Forest dept shoots leopard that killed two | mumbai news | Hindustan Times
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Forest dept shoots leopard that killed two

Chief wildlife warden permitted Thane forest division to use any means necessary to stop the attacks

mumbai Updated: Aug 25, 2016 00:27 IST
Badri Chatterjee
The body of the leopard after it was shot on Wednesday in Murbad.
The body of the leopard after it was shot on Wednesday in Murbad. (HT Photo)

Forest officials said they shot dead a leopard, suspected to have killed two people, near Murbad, Thane. Forest department staff shot the eight-year-old adult male leopard on Wednesday near Kalambad village at 6.30pm

A 54-year-old woman was found dead with injuries on Friday evening. On Sunday, a 52-year-old man was found dead. As many as 11 cattle and goats were also killed. Suspecting that the same animal killed the two villagers and cattle, forest officials had set up traps to capture the leopard but were unsuccessful.

“After failing to trap the leopard over the past three days, we were forced to shoot it,” said KP Singh, chief conservator of forest, Thane adding that different teams consisting of more than 60 forest officials from across Maharashtra were deployed to trap it. “We needed to secure the lives of civilians. We had no option but to put down the animal. A cow had also been killed by the big cat on Tuesday, after which we were able to trace it.”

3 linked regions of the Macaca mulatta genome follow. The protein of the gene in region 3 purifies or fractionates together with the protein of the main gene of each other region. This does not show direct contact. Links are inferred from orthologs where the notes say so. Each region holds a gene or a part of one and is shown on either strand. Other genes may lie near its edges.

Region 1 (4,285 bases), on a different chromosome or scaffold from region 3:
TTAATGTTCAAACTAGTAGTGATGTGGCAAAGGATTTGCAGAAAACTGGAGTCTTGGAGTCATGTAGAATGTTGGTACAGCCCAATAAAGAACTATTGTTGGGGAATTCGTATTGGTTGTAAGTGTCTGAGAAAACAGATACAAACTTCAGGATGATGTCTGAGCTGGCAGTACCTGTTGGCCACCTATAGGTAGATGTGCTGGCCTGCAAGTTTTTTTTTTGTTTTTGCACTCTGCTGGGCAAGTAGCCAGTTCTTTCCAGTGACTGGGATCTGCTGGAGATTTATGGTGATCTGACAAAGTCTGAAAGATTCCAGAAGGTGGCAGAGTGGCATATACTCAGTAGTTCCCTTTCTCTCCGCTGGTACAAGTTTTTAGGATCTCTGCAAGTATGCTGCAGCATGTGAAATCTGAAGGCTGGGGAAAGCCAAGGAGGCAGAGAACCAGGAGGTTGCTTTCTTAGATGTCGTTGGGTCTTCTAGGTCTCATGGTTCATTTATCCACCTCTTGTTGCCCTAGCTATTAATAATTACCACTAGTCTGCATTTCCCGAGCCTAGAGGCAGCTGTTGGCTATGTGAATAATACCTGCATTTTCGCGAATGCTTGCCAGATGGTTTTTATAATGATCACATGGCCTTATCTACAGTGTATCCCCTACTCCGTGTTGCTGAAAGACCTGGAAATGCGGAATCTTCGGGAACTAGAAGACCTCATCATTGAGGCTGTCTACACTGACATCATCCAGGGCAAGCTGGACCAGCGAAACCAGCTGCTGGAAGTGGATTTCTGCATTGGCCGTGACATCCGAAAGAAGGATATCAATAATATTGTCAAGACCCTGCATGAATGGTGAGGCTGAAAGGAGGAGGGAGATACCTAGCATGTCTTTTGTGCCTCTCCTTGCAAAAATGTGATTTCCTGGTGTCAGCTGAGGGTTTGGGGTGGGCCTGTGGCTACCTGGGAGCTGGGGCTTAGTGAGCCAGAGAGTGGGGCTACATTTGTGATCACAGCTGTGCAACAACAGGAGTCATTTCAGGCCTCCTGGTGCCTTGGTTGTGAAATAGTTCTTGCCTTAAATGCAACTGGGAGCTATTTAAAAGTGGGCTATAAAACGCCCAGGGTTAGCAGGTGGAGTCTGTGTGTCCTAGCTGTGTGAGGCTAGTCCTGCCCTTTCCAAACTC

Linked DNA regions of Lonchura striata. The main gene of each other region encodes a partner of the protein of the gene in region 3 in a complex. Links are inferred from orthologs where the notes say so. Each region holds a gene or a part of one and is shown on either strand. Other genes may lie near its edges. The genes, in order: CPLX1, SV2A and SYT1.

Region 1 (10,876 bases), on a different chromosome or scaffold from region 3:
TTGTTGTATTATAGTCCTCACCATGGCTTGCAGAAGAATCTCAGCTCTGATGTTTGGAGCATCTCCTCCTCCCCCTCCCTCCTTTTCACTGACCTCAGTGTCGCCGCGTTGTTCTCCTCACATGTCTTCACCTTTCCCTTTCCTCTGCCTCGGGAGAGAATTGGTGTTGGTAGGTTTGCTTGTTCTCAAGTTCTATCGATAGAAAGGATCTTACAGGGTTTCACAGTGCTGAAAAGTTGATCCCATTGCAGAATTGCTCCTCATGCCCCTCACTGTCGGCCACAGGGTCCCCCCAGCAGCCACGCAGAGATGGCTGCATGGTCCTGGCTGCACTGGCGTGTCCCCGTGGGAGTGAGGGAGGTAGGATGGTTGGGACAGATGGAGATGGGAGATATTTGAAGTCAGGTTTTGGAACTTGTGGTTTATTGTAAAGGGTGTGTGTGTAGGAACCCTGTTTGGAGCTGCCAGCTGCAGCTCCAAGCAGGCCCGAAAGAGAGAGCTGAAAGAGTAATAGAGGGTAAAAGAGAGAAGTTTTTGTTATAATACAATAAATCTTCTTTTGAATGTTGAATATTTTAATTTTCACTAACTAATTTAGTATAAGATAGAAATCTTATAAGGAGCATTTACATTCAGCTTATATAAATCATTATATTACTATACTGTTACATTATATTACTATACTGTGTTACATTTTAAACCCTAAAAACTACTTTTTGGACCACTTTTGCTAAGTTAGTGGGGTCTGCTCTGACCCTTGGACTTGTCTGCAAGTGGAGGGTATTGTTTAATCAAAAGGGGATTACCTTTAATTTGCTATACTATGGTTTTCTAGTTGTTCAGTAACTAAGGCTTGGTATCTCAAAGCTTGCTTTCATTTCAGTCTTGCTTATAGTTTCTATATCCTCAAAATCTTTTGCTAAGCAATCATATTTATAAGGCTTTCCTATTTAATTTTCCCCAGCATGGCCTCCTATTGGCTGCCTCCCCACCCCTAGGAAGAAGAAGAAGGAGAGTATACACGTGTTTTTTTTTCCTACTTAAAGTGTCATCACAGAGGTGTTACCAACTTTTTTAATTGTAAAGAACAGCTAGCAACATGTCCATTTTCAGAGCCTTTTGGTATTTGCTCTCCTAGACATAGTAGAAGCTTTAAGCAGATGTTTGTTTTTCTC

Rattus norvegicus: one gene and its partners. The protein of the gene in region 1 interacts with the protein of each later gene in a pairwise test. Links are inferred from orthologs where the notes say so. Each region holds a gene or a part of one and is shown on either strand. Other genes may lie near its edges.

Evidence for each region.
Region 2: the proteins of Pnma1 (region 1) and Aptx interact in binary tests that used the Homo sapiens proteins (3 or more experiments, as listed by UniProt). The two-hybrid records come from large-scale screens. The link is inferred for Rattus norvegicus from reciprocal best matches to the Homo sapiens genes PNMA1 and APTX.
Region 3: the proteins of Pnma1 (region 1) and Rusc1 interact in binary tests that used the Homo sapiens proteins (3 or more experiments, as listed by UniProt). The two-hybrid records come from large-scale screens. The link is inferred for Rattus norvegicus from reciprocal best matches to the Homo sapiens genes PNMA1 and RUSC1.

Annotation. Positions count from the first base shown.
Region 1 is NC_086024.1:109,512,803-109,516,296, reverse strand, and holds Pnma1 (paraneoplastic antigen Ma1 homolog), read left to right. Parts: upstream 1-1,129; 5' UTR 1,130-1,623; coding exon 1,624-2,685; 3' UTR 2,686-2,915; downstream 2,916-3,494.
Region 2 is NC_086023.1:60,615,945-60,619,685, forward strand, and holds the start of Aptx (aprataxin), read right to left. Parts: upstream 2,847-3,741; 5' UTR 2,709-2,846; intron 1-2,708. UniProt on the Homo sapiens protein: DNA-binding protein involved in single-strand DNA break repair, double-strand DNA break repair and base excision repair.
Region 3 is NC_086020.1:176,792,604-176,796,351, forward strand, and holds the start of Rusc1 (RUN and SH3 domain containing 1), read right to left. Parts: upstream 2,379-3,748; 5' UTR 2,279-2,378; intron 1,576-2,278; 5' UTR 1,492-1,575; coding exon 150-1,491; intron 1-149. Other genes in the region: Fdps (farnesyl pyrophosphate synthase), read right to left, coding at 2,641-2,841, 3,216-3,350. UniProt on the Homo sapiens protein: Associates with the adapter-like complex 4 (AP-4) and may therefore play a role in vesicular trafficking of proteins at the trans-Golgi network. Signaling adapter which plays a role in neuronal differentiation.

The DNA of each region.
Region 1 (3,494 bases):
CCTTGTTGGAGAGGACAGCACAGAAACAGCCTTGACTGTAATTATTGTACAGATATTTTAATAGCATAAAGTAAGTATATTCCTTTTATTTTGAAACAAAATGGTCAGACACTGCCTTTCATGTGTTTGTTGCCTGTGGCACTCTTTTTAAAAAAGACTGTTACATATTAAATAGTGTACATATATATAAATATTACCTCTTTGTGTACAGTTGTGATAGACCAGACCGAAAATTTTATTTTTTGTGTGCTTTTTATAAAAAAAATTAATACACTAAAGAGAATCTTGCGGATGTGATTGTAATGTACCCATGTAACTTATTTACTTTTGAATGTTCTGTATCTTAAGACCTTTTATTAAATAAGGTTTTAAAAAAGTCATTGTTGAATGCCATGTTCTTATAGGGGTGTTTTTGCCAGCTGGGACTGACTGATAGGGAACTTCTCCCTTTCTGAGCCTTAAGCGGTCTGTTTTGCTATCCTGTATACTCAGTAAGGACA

He added that an investigation will be done to check whether the leopard had moved in from another area. “We will check whether the leopard had been chipped and check for its movement pattern. As of now it is unclear where the animal came from,” said Singh.

On Sunday, the Thane forest division received permission from the chief wildlife warden to take any means necessary to stop the attacks. Forest officials said on Monday that there have never been any man-animal conflicts from the area prior to this.

Wildlife biologists said the forest department did the right thing to ensure the villagers’ safety, however, they need to keep a close eye when it comes to the translocation of aggressive animals. “The forest department used the correct administrative procedure to put the animal down for the security of residents and their cattle,” said Vidya Athreya, wildlife biologist.